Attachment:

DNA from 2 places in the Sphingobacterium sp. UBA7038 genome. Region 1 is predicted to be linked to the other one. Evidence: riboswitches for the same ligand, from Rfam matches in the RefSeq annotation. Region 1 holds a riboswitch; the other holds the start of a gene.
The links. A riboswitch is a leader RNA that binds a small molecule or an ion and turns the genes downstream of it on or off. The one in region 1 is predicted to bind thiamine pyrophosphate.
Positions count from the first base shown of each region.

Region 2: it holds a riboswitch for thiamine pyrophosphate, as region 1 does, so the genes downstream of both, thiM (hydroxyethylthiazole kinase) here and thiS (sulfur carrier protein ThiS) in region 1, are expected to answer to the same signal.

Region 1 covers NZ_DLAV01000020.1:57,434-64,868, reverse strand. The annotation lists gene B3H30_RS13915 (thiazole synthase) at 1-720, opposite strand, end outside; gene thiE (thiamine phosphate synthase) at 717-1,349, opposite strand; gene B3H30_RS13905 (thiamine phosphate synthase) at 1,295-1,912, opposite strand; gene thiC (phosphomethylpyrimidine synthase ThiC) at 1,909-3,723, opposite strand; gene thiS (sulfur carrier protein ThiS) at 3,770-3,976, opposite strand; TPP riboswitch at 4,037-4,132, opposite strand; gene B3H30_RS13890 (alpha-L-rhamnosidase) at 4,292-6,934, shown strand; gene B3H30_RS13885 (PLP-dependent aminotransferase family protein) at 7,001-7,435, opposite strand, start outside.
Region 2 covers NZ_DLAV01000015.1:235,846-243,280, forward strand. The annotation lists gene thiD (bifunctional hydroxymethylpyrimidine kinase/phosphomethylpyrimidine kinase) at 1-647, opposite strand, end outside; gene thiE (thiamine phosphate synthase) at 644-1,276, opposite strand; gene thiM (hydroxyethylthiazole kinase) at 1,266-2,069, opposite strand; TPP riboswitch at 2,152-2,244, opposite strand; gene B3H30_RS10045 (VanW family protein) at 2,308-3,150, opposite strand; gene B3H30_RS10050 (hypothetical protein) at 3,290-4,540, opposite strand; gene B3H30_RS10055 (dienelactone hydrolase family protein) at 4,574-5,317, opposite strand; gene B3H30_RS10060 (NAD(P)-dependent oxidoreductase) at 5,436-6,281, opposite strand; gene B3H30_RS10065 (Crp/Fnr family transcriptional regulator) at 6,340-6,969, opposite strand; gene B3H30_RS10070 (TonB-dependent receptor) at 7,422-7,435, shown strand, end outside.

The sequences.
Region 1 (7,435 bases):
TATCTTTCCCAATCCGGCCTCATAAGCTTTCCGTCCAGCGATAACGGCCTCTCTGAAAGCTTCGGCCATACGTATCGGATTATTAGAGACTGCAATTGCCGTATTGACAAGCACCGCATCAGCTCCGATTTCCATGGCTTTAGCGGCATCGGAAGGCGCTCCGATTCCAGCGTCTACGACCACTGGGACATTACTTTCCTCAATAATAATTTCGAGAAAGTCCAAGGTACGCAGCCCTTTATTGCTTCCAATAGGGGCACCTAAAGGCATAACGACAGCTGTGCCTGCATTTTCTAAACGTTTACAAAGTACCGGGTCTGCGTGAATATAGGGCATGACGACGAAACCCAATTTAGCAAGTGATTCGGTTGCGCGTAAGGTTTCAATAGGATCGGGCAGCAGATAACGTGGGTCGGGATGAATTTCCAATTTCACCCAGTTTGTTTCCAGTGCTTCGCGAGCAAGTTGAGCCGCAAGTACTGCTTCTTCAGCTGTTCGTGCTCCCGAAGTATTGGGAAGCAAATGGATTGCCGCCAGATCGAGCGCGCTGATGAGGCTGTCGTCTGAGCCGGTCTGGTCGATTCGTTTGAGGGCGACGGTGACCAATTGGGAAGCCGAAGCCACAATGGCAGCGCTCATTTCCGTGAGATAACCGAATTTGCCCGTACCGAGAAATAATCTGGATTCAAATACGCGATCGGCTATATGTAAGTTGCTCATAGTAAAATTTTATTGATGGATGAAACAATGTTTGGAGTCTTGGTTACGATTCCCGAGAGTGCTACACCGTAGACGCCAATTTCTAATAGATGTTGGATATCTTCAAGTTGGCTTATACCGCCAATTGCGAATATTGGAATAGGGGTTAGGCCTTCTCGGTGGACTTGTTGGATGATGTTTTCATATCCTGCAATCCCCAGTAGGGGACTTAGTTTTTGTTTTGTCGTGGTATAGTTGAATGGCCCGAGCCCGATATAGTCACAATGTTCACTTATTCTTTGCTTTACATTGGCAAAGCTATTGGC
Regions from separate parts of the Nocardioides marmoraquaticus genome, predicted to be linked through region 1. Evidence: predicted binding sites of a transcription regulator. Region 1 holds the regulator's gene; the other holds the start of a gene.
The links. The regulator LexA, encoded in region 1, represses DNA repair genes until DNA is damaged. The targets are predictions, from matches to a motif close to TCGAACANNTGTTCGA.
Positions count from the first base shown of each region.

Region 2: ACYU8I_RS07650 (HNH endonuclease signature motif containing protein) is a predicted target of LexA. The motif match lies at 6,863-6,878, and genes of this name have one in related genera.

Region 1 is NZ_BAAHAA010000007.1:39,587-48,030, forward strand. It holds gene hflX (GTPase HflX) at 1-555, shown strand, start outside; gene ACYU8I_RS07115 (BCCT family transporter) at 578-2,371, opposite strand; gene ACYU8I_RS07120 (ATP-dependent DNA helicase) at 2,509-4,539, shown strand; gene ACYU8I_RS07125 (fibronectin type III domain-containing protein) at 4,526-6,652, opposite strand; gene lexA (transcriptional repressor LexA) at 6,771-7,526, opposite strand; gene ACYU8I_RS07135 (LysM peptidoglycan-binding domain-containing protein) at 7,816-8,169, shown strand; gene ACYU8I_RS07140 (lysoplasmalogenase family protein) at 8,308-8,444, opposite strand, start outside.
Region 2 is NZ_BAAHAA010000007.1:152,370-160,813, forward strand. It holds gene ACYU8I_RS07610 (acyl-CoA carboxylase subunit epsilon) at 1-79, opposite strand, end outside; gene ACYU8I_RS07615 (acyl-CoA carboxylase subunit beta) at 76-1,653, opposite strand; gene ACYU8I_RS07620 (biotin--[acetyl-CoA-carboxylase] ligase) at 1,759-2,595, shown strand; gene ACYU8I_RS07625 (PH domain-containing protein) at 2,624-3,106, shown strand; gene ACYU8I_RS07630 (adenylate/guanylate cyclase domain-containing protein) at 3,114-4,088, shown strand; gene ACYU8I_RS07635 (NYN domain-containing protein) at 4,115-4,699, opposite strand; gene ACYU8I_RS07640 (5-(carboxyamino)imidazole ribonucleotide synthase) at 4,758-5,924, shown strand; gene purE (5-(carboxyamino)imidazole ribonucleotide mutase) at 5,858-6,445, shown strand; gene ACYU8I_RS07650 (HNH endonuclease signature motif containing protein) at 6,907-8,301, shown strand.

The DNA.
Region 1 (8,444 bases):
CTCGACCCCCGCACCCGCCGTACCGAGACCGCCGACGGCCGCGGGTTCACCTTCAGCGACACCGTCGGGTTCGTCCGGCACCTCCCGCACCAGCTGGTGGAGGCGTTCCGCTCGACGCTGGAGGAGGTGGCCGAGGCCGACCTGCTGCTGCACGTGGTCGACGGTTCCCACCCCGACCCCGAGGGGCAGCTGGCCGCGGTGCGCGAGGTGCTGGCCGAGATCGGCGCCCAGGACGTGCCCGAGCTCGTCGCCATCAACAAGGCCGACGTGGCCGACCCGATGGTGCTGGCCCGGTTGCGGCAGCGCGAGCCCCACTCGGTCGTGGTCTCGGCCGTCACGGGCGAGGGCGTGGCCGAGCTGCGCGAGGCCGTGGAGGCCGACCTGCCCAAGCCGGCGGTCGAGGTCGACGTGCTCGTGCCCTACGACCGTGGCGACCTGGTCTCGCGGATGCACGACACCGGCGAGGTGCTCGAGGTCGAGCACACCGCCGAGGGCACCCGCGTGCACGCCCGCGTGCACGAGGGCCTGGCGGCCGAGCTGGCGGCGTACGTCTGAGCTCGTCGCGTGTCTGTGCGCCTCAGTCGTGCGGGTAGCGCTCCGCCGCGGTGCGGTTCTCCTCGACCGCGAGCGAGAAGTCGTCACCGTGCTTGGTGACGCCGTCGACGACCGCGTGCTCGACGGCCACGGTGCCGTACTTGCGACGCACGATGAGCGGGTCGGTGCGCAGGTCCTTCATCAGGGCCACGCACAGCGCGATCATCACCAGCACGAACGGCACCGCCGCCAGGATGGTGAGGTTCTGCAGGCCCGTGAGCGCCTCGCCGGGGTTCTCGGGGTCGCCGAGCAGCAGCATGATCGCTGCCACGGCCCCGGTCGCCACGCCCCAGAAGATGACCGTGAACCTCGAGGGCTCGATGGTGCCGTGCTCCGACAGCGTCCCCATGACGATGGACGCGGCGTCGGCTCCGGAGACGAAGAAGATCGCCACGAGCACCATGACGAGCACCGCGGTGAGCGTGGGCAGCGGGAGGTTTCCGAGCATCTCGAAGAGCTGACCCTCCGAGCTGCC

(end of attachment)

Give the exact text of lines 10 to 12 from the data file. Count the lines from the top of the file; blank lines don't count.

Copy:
Regions from separate parts of the Nocardioides marmoraquaticus genome, predicted to be linked through region 1. Evidence: predicted binding sites of a transcription regulator. Region 1 holds the regulator's gene; the other holds the start of a gene.
The links. The regulator LexA, encoded in region 1, represses DNA repair genes until DNA is damaged. The targets are predictions, from matches to a motif close to TCGAACANNTGTTCGA.
Positions count from the first base shown of each region.